I’ve seen many negative comments about the Textile Garden planting: “a lost opportunity”, “should have been a simple matter to do the research”, “the choice of plants did not respect the knowledge of the professional natural dyer” and more. While I can only agree that many of the plants on show were not particularly good dye plants, I cannot agree that the designer was unaware of which plants are good dye plants. Quite the opposite in fact. When I challenged Lottie, she was perfectly knowledgeable about the plants and knew exactly when they all flowered.

One of the plants in the Textile Garden which rightly attracted particular controversy on social media is foxglove (Digitalis species) as all parts of the plant are highly poisonous. Therefore handling them in the process of making a dyebath could cause serious medical problems.  As a dyer I would definitely not recommended using them for dyeing. They are far better grown for their decorative and bee-friendly flowers.

As an experienced grower of dye plants, I had certain expectations of the Textile Garden and it’s clear that many other natural dyers did as well. Most serious plant dyers would have liked the Textile Garden to have drawn special attention to the very best dye plants that you can grow in the UK, with a central focus on the historical classics of Weld, Madder, Woad and Dyer’s Greenweed. It is possible this could have been done, but not in the format required by the Chelsea Flower Show at this time of year without expensive horticultural tricks. On the day I attended there were many tens of thousands of people crowded into the large show site. At times I could hardly move or see the show gardens properly. There was little or no opportunity to show off rather average looking plants (which weren’t even in flower) to their full potential. So the display absolutely had to be highly eye-catching. Lottie was forced to cast her net rather more widely to include borderline dye plants that at least showed a bit of colour. The Weld plants were a real star of the garden and I would have liked to see more of them, but anyone who has tried to grow Weld will know of its contrariness and how it hates being moved. Dyer’s Woodruff was used as edging for many of the beds but possibly had not had enough time to recover its delicate shape and was looking a bit scruffy.

A garden pool containing red dye and fabric to be dyed red.

The red pool with the delicate foliage and tiny white flowers of Dyer’s Woodruff (Asperula tinctoria) trailing over the edge. This plant gives red from the roots.

To connect the plants with dyeing, Lottie designed garden dye pools, complete with fabric. Actually this was quite inspired because it immediately showed the connection in a way that would have been very difficult otherwise. The dust in the pavilion thrown up by ‘the masses’ walking on bare soil paths and by the London Plane tree pollen meant the pools were not as crystal clear as they could have been. I note that most other garden designers had included movement in their water features so avoiding this problem.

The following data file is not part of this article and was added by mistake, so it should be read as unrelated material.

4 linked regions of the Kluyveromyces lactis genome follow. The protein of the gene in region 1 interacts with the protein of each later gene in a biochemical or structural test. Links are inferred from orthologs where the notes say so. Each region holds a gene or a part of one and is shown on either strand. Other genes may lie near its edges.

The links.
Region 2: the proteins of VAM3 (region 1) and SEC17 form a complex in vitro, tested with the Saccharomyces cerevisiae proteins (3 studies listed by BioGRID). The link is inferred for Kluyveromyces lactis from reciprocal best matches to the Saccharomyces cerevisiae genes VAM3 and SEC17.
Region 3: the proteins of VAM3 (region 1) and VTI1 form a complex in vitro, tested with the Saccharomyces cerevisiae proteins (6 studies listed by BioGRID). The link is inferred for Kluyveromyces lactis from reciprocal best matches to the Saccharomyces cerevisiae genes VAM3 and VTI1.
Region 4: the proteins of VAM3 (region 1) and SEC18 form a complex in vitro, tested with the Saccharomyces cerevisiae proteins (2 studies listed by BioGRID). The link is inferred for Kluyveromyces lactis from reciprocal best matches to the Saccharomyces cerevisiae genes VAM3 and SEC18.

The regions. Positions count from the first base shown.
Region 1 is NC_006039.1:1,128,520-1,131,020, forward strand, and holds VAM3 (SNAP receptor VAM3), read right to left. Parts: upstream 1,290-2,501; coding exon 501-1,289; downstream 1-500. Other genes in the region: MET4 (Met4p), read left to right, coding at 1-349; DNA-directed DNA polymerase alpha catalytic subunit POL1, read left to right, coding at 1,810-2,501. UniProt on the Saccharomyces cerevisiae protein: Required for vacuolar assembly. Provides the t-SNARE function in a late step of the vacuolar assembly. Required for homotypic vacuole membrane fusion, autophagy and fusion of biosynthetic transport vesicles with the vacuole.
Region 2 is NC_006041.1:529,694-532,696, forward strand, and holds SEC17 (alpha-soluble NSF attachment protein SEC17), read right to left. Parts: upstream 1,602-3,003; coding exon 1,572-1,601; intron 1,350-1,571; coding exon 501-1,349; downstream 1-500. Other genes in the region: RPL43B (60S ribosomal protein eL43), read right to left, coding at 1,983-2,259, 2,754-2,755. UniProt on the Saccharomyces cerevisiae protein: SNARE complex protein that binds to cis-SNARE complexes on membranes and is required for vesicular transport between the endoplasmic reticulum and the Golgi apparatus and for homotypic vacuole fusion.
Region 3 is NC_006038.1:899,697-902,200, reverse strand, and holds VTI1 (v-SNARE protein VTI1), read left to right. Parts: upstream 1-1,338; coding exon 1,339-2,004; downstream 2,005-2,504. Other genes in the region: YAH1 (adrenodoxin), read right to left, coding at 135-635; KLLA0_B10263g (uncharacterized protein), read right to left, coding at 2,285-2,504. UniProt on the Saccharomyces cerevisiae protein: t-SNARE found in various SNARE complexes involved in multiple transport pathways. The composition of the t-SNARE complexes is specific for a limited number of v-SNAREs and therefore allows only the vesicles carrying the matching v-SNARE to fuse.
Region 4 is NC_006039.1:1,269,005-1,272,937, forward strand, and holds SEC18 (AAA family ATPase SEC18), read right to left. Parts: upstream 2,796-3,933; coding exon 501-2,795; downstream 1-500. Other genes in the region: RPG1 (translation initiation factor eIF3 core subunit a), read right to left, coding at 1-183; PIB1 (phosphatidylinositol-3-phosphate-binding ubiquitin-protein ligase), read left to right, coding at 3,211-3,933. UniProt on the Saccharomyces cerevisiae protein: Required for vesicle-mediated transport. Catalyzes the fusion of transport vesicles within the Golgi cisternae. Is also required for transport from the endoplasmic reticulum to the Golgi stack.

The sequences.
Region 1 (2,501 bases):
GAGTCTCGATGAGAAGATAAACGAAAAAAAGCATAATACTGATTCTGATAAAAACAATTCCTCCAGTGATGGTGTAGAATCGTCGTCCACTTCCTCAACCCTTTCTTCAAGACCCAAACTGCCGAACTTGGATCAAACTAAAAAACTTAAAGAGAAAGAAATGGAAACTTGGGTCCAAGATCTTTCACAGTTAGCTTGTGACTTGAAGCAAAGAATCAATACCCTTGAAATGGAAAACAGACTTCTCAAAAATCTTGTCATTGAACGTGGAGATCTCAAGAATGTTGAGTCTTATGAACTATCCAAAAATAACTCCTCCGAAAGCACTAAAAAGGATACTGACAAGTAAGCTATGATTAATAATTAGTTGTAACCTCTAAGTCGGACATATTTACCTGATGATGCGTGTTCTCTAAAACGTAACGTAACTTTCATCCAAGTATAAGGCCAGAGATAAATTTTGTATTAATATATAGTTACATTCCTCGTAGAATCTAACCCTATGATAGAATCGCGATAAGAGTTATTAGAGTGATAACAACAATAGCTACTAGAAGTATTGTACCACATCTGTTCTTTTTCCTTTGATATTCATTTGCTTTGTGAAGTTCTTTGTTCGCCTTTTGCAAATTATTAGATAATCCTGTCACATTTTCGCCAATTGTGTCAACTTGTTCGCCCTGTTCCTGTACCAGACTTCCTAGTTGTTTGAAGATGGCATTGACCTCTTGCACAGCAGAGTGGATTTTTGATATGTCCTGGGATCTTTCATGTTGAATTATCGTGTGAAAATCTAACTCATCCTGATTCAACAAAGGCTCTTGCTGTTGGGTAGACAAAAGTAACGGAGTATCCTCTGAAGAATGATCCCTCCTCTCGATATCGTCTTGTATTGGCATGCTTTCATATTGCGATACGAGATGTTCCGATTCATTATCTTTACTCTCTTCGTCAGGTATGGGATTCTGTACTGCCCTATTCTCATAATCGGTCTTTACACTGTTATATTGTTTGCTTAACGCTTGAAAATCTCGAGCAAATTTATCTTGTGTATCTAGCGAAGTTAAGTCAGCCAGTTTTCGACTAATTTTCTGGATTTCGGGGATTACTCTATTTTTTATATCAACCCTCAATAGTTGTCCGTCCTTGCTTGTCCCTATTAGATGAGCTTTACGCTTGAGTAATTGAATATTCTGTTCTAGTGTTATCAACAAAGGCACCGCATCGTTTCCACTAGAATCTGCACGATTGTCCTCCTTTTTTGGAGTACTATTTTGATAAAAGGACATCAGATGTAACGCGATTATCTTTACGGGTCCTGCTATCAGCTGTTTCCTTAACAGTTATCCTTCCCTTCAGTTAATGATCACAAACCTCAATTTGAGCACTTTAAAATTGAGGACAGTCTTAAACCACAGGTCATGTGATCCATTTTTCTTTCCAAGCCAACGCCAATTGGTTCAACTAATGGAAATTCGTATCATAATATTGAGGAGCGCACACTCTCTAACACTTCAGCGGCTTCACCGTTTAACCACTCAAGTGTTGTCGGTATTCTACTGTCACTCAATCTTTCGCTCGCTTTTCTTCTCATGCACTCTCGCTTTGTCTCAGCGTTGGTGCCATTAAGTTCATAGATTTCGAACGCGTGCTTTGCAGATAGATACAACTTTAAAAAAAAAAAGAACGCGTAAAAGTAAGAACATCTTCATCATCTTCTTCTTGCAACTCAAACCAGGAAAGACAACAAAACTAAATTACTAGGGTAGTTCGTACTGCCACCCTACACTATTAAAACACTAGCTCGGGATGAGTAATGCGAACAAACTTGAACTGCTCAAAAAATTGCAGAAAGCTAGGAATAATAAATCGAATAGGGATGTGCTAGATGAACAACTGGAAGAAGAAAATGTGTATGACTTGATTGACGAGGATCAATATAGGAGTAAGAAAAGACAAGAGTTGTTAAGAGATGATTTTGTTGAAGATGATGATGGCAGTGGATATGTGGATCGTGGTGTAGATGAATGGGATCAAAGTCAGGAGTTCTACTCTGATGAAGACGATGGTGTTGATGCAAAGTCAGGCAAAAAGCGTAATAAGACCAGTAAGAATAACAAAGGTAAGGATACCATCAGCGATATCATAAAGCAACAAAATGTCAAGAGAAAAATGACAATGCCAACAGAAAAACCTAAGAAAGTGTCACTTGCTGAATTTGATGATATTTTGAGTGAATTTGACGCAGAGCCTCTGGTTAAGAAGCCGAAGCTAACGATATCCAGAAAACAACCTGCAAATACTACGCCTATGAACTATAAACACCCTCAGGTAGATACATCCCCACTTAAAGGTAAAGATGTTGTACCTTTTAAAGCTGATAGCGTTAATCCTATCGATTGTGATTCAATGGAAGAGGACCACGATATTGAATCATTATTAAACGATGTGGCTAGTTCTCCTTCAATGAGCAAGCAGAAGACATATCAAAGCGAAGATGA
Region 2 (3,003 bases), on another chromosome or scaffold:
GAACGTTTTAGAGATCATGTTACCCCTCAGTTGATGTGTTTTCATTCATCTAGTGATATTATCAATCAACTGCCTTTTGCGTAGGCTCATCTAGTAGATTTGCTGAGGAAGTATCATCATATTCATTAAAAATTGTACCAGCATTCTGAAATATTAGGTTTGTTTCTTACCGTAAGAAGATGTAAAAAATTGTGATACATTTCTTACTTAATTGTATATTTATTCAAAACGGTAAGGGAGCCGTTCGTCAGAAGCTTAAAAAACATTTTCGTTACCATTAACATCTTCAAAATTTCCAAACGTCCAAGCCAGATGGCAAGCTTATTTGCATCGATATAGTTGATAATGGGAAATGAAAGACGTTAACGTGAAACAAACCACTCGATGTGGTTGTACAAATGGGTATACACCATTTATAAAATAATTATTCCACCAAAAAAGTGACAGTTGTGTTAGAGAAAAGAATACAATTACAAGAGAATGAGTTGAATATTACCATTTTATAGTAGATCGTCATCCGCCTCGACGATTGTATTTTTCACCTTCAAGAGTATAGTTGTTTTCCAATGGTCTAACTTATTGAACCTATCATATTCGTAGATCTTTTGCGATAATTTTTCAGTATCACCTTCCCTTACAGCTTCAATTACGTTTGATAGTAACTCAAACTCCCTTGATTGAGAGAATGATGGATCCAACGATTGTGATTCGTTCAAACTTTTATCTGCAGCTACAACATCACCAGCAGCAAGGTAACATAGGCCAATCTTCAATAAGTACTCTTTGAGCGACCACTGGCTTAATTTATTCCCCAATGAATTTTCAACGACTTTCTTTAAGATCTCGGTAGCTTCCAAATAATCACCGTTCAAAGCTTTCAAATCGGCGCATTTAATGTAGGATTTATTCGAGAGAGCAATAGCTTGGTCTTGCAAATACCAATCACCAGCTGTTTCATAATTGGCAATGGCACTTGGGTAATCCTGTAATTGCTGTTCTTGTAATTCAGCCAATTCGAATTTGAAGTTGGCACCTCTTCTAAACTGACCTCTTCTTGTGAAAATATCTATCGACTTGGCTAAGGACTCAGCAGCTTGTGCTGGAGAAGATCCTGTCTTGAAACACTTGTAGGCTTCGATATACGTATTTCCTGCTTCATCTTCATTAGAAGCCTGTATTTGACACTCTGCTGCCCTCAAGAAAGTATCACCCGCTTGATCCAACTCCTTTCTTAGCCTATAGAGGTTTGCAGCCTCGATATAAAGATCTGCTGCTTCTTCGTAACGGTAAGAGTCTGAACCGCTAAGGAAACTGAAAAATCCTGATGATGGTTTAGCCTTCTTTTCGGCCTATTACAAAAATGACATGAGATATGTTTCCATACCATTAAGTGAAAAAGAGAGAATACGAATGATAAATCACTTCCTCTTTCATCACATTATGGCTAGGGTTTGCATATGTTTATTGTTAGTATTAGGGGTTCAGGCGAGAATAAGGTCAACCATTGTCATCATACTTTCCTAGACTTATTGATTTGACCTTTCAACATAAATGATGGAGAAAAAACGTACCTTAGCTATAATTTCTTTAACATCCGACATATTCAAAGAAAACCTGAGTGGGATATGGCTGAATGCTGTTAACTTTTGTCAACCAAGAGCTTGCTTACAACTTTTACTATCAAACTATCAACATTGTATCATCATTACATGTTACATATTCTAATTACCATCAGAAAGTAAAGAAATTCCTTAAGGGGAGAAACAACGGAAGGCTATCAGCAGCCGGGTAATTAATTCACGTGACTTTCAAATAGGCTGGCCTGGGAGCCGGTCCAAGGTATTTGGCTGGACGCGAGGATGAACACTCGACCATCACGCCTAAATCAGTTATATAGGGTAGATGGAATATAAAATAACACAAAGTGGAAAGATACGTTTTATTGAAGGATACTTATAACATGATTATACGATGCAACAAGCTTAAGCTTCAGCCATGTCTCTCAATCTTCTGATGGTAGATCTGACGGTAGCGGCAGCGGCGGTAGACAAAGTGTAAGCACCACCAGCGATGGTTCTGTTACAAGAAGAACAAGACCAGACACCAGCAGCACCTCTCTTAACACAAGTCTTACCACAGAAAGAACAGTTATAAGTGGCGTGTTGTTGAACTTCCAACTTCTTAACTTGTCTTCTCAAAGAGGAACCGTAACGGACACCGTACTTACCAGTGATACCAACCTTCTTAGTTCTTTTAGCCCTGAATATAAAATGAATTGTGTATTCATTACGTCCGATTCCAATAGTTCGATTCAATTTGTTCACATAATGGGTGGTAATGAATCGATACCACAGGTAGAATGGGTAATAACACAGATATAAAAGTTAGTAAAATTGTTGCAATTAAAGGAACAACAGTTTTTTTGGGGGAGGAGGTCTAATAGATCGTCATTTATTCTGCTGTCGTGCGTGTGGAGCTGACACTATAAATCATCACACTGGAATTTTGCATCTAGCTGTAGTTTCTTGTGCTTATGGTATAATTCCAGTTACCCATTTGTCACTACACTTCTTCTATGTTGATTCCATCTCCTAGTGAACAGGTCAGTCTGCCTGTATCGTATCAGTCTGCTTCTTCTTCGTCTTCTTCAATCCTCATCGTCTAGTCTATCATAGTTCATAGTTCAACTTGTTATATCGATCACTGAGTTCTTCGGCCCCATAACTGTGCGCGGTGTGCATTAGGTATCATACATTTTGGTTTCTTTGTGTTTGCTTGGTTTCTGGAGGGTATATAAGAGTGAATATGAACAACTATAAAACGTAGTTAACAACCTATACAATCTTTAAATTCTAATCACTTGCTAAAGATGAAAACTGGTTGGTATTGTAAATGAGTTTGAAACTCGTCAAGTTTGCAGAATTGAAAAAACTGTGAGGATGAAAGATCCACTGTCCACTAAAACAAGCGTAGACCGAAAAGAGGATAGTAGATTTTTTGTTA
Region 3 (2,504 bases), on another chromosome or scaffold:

The other design feature to link the garden with textiles was the chequered grid layout of the beds, based on a woven pattern. This did not work so well as the pools, in my opinion, since the public could not clearly discern their pattern from behind the barrier. I don’t think this really mattered though, as the overall impression was strong and the aesthetic appearance very pleasing. The textile link was enhanced by the fabric installation suspended above the back of the garden. This was made up of a matrix of plant dyed pieces of linen cloth, created by Kate Turnbull and her students at Headington School.

A long view of the garden with dyed fabric display at the back.

From looking at the other gardens on show, I think I can say that only the Rewilding, the Urban Forage and the Mind gardens achieved a design perfectly wedded to function.

So what was the function of this garden? Fashion Revolution is a global campaigning organisation and one of its objectives is to raise awareness of the harmful use of synthetic fibres and chemicals in the fashion industry and promote sustainable, healthier textile production. The purpose of the garden was to try and reconnect the public with the environment and show that the clothes we wear have an impact on the natural world and the way we live our lives. Their stated goal was to sow the seed of curiosity. Did the garden achieve this? Yes I think so. Hundreds of people showed an interest while I was there, many of them had clearly never considered the human and environmental impact of the clothes they wear.

I have not mentioned all of the plants in the Textile Garden but there were many excellent dye plants represented, you simply couldn’t see them easily. The plants chosen mainly for having showy flowers, although a distraction from the excellent dye plants, were necessary to attract attention to the garden as a whole. This is sadly a consequence of the circus performance which is Chelsea. We thank  Nicky Mehdi for recommending an enlightening episode of Sarah Wilson’s great Roots and All podcast on the problems with these huge flower shows.

Yellow flowers of Yarrow beside the purple globes of Aliums all set into the green foliage of the Textile garden

Another bed of the Textile garden featuring Alliums and yellow Yarrow.